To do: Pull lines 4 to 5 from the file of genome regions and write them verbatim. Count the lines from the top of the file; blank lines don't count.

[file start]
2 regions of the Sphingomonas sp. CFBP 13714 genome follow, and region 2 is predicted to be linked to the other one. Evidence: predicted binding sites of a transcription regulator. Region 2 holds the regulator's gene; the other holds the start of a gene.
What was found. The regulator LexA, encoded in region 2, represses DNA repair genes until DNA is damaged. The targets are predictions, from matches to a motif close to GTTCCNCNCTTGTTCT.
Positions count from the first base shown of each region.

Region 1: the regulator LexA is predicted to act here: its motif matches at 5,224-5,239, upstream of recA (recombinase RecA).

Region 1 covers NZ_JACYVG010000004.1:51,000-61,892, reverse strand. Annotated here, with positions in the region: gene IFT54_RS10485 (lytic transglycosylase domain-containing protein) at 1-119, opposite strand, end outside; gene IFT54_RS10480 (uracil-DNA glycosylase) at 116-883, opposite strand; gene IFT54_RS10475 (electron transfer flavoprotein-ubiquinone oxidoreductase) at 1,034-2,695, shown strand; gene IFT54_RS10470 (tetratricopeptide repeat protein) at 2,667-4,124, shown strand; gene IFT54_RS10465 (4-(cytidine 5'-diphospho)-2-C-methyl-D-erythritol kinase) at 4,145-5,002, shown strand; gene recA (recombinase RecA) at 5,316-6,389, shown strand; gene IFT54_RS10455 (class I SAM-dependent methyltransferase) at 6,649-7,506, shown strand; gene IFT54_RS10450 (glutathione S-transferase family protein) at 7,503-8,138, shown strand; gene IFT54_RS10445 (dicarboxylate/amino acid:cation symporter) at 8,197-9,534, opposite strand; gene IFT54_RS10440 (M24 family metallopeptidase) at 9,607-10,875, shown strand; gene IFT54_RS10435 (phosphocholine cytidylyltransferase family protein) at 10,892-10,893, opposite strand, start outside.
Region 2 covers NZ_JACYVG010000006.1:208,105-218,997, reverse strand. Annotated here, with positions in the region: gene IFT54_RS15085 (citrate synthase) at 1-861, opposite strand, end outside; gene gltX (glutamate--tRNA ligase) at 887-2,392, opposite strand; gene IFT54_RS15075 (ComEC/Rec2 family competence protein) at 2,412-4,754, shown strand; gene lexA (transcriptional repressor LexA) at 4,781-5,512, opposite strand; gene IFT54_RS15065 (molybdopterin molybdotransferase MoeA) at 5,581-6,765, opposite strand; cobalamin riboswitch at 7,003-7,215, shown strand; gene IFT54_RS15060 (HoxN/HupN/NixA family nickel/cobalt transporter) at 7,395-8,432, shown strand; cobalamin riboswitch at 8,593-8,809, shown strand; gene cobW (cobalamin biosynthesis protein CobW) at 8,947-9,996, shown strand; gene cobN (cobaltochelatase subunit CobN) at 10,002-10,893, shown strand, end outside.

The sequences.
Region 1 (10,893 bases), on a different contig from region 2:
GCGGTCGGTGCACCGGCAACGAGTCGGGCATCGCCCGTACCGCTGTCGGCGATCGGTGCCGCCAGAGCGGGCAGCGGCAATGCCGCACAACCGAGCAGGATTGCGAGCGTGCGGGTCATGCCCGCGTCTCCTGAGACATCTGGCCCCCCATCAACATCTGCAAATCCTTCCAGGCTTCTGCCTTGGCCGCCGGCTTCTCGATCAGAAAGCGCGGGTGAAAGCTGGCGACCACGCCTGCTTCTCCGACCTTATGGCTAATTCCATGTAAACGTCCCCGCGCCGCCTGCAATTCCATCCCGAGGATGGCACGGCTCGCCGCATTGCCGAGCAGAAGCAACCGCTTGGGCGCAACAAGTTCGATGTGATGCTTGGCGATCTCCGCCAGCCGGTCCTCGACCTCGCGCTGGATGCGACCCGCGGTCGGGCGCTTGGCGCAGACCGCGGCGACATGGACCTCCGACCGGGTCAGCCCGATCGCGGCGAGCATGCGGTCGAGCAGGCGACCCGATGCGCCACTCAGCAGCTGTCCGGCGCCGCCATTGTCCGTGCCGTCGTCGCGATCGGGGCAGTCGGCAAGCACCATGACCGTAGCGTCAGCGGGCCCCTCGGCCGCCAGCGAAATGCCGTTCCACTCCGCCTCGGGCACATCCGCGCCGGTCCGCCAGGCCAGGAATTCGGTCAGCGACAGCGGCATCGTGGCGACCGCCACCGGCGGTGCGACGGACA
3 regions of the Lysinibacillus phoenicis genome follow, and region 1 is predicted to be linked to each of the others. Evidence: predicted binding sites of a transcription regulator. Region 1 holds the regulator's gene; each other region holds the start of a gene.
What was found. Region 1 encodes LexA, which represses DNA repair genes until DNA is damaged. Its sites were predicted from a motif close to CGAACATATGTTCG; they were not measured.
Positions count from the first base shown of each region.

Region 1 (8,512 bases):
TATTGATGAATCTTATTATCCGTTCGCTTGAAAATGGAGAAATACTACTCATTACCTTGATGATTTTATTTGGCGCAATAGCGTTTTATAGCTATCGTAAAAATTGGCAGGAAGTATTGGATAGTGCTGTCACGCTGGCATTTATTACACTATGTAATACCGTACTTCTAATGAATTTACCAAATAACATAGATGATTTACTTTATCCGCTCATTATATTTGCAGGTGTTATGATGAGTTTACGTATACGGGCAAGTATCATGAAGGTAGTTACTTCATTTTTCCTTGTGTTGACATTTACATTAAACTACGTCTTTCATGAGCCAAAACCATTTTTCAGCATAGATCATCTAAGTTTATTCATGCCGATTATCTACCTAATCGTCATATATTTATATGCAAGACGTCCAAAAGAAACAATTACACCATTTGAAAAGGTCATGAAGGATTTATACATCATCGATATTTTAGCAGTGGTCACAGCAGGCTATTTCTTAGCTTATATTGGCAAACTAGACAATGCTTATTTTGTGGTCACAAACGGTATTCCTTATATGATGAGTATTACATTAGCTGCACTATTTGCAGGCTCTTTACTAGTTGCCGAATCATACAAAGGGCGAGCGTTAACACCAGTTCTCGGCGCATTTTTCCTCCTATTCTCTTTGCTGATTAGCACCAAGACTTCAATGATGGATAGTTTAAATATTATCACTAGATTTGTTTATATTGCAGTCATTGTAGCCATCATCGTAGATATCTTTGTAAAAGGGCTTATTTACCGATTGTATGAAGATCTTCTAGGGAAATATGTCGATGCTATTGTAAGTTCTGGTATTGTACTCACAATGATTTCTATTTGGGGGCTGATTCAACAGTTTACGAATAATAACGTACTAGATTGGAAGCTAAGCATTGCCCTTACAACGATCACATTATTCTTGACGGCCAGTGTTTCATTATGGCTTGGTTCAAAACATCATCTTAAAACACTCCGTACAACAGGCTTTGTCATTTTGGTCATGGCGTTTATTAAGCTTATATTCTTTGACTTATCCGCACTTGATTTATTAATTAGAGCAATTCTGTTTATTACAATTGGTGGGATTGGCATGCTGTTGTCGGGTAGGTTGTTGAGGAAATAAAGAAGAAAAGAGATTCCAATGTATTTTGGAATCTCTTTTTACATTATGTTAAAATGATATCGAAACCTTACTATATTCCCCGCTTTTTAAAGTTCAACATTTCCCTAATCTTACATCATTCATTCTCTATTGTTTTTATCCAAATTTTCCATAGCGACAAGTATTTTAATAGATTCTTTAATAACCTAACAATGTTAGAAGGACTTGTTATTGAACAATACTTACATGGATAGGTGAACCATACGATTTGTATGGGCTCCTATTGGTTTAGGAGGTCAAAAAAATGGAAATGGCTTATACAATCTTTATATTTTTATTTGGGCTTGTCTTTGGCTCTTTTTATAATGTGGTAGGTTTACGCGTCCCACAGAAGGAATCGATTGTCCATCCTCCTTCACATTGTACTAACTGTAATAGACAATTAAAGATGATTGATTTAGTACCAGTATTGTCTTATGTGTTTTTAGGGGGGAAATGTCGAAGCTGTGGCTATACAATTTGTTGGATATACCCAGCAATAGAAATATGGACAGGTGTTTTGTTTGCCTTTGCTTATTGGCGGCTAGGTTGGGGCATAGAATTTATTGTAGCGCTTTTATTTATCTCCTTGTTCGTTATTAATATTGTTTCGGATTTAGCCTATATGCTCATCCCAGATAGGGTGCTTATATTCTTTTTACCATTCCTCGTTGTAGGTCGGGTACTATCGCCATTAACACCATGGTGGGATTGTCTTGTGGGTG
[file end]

Region 1: the regulator LexA is predicted to act here: its motif matches at 5,224-5,239, upstream of recA (recombinase RecA).

Region 1 covers NZ_JACYVG010000004.1:51,000-61,892, reverse strand. Annotated here, with positions in the region: gene IFT54_RS10485 (lytic transglycosylase domain-containing protein) at 1-119, opposite strand, end outside; gene IFT54_RS10480 (uracil-DNA glycosylase) at 116-883, opposite strand; gene IFT54_RS10475 (electron transfer flavoprotein-ubiquinone oxidoreductase) at 1,034-2,695, shown strand; gene IFT54_RS10470 (tetratricopeptide repeat protein) at 2,667-4,124, shown strand; gene IFT54_RS10465 (4-(cytidine 5'-diphospho)-2-C-methyl-D-erythritol kinase) at 4,145-5,002, shown strand; gene recA (recombinase RecA) at 5,316-6,389, shown strand; gene IFT54_RS10455 (class I SAM-dependent methyltransferase) at 6,649-7,506, shown strand; gene IFT54_RS10450 (glutathione S-transferase family protein) at 7,503-8,138, shown strand; gene IFT54_RS10445 (dicarboxylate/amino acid:cation symporter) at 8,197-9,534, opposite strand; gene IFT54_RS10440 (M24 family metallopeptidase) at 9,607-10,875, shown strand; gene IFT54_RS10435 (phosphocholine cytidylyltransferase family protein) at 10,892-10,893, opposite strand, start outside.